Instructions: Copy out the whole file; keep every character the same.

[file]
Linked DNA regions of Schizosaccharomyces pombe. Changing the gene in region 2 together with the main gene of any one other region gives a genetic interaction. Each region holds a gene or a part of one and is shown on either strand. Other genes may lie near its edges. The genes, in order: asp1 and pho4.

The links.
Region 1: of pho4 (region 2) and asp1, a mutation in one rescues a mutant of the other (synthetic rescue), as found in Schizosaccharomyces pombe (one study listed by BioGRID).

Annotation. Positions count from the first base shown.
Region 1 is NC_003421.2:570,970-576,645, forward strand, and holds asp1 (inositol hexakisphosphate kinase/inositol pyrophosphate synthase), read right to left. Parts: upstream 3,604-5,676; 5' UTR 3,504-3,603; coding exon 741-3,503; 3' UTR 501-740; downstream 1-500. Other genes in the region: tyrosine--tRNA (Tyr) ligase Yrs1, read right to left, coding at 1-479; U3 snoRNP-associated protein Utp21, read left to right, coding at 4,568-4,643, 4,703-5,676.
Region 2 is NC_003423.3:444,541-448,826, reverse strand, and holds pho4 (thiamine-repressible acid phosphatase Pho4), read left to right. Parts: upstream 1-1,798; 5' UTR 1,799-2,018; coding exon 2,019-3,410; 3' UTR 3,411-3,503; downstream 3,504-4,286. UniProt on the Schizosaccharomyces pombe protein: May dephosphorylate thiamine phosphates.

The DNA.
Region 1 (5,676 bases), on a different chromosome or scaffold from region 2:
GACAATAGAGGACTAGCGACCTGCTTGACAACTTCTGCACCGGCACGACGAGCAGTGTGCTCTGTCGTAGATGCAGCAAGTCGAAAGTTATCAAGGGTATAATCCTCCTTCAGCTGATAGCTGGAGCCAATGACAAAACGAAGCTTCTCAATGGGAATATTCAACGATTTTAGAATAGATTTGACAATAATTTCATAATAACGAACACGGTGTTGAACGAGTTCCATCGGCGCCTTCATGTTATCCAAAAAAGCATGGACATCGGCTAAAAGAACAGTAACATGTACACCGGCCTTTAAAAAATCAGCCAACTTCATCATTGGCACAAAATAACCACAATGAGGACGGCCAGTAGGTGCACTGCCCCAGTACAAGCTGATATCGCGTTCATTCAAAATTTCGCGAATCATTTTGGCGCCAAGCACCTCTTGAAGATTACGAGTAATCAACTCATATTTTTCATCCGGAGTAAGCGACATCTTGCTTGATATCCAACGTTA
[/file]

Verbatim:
Linked DNA regions of Schizosaccharomyces pombe. Changing the gene in region 2 together with the main gene of any one other region gives a genetic interaction. Each region holds a gene or a part of one and is shown on either strand. Other genes may lie near its edges. The genes, in order: asp1 and pho4.

The links.
Region 1: of pho4 (region 2) and asp1, a mutation in one rescues a mutant of the other (synthetic rescue), as found in Schizosaccharomyces pombe (one study listed by BioGRID).

Annotation. Positions count from the first base shown.
Region 1 is NC_003421.2:570,970-576,645, forward strand, and holds asp1 (inositol hexakisphosphate kinase/inositol pyrophosphate synthase), read right to left. Parts: upstream 3,604-5,676; 5' UTR 3,504-3,603; coding exon 741-3,503; 3' UTR 501-740; downstream 1-500. Other genes in the region: tyrosine--tRNA (Tyr) ligase Yrs1, read right to left, coding at 1-479; U3 snoRNP-associated protein Utp21, read left to right, coding at 4,568-4,643, 4,703-5,676.
Region 2 is NC_003423.3:444,541-448,826, reverse strand, and holds pho4 (thiamine-repressible acid phosphatase Pho4), read left to right. Parts: upstream 1-1,798; 5' UTR 1,799-2,018; coding exon 2,019-3,410; 3' UTR 3,411-3,503; downstream 3,504-4,286. UniProt on the Schizosaccharomyces pombe protein: May dephosphorylate thiamine phosphates.

The DNA.
Region 1 (5,676 bases), on a different chromosome or scaffold from region 2:
GACAATAGAGGACTAGCGACCTGCTTGACAACTTCTGCACCGGCACGACGAGCAGTGTGCTCTGTCGTAGATGCAGCAAGTCGAAAGTTATCAAGGGTATAATCCTCCTTCAGCTGATAGCTGGAGCCAATGACAAAACGAAGCTTCTCAATGGGAATATTCAACGATTTTAGAATAGATTTGACAATAATTTCATAATAACGAACACGGTGTTGAACGAGTTCCATCGGCGCCTTCATGTTATCCAAAAAAGCATGGACATCGGCTAAAAGAACAGTAACATGTACACCGGCCTTTAAAAAATCAGCCAACTTCATCATTGGCACAAAATAACCACAATGAGGACGGCCAGTAGGTGCACTGCCCCAGTACAAGCTGATATCGCGTTCATTCAAAATTTCGCGAATCATTTTGGCGCCAAGCACCTCTTGAAGATTACGAGTAATCAACTCATATTTTTCATCCGGAGTAAGCGACATCTTGCTTGATATCCAACGTTA